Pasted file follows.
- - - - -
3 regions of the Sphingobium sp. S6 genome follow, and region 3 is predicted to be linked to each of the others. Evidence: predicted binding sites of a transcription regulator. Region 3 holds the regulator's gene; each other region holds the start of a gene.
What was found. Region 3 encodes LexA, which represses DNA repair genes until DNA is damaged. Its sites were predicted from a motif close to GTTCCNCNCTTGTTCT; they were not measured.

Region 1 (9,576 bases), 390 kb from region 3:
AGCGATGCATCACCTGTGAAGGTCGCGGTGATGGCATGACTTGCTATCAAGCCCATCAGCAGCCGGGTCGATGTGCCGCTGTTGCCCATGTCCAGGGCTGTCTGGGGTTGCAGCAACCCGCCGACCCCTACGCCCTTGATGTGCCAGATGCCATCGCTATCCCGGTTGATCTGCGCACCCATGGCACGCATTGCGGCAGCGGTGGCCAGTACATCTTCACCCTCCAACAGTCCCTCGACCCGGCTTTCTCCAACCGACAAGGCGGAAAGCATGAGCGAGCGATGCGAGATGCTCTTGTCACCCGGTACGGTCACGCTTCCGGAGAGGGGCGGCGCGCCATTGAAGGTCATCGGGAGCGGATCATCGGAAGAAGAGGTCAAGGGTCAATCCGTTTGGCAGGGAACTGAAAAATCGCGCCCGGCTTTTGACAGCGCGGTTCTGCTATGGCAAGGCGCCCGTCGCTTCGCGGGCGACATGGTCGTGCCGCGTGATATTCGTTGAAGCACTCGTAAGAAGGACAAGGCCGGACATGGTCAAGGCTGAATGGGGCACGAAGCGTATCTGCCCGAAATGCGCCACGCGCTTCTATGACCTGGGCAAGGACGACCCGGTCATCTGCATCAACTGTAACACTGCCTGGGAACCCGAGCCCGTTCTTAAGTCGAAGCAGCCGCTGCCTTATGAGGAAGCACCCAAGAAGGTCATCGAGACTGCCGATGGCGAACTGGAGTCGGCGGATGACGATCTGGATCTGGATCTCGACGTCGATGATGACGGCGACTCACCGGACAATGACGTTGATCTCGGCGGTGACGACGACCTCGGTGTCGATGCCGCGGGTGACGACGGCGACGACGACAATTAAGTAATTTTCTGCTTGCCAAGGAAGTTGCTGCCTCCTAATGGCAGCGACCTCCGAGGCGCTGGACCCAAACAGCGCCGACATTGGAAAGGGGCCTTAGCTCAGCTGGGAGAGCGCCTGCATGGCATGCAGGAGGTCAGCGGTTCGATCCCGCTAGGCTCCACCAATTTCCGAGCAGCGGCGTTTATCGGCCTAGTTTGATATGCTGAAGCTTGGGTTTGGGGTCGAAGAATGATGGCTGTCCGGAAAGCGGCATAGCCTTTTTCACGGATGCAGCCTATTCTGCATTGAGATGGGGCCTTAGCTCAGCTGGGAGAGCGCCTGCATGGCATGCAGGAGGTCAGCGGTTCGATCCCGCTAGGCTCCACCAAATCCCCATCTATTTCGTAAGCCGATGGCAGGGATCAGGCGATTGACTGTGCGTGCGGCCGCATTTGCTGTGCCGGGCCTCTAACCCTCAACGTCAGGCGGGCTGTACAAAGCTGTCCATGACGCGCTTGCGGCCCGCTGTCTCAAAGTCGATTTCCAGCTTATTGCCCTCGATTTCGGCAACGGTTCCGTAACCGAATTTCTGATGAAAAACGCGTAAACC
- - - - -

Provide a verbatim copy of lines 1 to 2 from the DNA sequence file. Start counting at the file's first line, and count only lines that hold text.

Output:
3 regions of the Sphingobium sp. S6 genome follow, and region 3 is predicted to be linked to each of the others. Evidence: predicted binding sites of a transcription regulator. Region 3 holds the regulator's gene; each other region holds the start of a gene.
What was found. Region 3 encodes LexA, which represses DNA repair genes until DNA is damaged. Its sites were predicted from a motif close to GTTCCNCNCTTGTTCT; they were not measured.